The entire cell can be viewed as a factory that contains an elaborate network of interlocking assembly lines, each of which is composed of a set of large protein machines. Why do we call the large protein assemblies that underlie cell function protein machines? Precisely because, like machines invented by humans … these protein assemblies contain highly coordinated moving parts. [Bruce Alberts, “The Cell as a Collection of Protein Machines,” Cell, February 1998]
Today at ENV Casey Luskin wrote regarding "molecular machines":
Writing at ENV last month, I explained why proponents of intelligent design are justified in using the term "molecular machines." Jonathan M., meanwhile, recently published a tremendous article here about the ATP synthase molecular machine, noting that scientists have called it a "bona fide rotary dynamo machine" with "ingeniously designed interfaces" making it "one of the most beautiful" enzymes in biology. Or, as another paper he cited pointed out, "Although there are other similar manmade systems like hydroelectric generators, F0F1-ATP synthase operates on the nanometer scale and works with extremely high efficiency." Now I've just received a copy of a wonderful 2011 Cambridge University Press book, Molecular Machines in Biology: Workshop of the Cell, that contains additional insightful language about molecular machines. FULL POST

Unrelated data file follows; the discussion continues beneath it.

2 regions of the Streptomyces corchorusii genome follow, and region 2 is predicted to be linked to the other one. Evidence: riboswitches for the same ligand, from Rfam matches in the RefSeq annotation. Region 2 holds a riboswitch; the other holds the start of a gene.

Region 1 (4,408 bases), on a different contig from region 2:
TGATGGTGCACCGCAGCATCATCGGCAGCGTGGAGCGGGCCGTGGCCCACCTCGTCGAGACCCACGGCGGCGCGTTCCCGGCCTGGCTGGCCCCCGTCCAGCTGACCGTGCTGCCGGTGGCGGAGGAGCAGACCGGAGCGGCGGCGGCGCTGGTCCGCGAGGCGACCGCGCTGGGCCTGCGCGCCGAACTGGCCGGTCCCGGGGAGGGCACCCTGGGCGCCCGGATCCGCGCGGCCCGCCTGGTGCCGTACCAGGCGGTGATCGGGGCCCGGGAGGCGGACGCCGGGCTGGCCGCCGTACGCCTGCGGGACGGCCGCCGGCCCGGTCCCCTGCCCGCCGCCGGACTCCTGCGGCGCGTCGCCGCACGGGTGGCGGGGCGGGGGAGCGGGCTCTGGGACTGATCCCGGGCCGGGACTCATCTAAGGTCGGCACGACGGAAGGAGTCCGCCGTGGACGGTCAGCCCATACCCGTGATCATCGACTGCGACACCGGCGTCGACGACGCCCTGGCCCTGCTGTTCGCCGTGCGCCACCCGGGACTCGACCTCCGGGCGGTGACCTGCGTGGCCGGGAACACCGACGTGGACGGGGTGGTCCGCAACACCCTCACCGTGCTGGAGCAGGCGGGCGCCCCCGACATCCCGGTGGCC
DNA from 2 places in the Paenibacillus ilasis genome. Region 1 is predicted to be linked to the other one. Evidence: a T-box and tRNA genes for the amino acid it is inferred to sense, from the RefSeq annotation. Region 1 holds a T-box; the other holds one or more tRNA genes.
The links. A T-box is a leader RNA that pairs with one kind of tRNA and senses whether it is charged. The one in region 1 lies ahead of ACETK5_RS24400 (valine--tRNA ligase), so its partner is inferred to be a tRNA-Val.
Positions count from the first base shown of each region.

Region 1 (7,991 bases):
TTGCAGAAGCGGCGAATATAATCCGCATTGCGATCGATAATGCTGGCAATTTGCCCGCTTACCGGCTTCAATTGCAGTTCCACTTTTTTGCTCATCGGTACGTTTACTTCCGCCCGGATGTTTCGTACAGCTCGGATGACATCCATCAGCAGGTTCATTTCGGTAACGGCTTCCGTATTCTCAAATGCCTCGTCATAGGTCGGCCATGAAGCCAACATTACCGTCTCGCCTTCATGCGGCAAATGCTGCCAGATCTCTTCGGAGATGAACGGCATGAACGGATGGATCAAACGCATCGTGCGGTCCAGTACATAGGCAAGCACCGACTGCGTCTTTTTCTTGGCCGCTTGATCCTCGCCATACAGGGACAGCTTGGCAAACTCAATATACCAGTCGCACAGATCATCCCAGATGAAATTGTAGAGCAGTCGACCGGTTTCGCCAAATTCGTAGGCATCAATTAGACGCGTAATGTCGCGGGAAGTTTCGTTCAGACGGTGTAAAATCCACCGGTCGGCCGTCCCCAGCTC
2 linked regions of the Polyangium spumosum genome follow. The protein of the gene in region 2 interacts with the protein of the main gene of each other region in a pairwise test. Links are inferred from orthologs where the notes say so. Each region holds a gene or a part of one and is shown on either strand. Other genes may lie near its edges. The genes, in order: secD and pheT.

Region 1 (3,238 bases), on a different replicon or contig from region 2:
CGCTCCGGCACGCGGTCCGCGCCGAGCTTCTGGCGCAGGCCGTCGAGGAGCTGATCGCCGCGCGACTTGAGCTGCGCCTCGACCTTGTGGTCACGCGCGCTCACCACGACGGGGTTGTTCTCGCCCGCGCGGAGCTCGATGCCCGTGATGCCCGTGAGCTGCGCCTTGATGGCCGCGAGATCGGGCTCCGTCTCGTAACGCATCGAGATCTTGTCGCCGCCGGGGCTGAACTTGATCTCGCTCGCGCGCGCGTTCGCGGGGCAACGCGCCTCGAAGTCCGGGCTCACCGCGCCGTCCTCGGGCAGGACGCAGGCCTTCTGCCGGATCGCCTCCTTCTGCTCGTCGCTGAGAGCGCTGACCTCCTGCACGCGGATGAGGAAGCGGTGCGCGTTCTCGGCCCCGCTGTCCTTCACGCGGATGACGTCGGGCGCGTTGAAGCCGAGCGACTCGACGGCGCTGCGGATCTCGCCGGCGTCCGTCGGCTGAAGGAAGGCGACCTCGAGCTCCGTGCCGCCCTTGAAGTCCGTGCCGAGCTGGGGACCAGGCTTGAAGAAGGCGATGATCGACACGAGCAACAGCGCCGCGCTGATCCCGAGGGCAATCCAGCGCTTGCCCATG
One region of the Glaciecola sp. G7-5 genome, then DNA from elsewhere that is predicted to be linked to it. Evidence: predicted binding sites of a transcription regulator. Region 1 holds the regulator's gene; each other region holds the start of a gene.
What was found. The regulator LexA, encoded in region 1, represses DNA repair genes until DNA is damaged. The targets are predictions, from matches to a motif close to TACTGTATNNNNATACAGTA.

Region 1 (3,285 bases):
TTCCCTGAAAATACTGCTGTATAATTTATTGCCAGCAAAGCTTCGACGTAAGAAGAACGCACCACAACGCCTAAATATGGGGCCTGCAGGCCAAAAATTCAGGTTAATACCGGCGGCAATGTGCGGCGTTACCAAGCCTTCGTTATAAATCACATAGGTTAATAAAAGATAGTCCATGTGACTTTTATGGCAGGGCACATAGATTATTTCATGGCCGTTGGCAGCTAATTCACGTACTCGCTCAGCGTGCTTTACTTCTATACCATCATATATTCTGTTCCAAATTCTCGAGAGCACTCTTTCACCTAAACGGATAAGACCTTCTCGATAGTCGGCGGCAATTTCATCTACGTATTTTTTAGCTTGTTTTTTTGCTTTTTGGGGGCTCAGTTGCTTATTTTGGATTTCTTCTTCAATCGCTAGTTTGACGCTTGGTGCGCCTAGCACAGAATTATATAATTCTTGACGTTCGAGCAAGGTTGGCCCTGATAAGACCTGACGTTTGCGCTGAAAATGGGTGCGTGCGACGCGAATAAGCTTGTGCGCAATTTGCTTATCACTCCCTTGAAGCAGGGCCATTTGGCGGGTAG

Posted 5/17/13 at 5:24 PM | Brian Wallace
A digital storm seems to be blowing our way with full force as we continue to view and share heavy content across our broadband networks. With all this content being constantly used, it is slowing down our networks and is calling for a bigger and faster broadband network. With all of the content we consume continuing to get more diverse, it is likely that we will need up to 1000x times the broadband network that we currently have. This infographic presented by spark.qualcomm.com takes a deeper look into this situation.
Posted 5/16/13 at 2:47 PM | CP Blogs
Another science experiment moves us closer to the world of human cloning.
Cell the science journal is reporting that Oregon Health and Science University biologist Shoukhrat Mitalipov headed a team of researchers which changed human skin cells into embryonic stem cells through cloning.
According to the Wall Street Journal, "The researchers stopped well short of creating a human clone. But they showed, for the first time, that it is possible to create cloned embryonic stem cells that are genetically identical to the person from whom they are derived."
Cloning is not without its critics. After Dolly the sheep was cloned, Catholic priest William Saunders responded with this critique:
The danger with cloning is that we easily lose sight of the dignity of the person, and the sanctity of the act of conjugal love in marriage. We slip into a selfish vision of creating our own kingdom, instead of striving to live in God's kingdom.
Posted 5/15/13 at 4:38 PM | Mike Keas |
My last posting triggered many comments and ad hominem attacks (attacking persons rather than arguments). I urge my readers to focus on arguments based on evidence, rather than name calling. I will address a few of the assertions and arguments made in the comments in regard to the meaning and contextual use of the terms Darwinism, neo-Darwinism, evolutionary biology, and theory.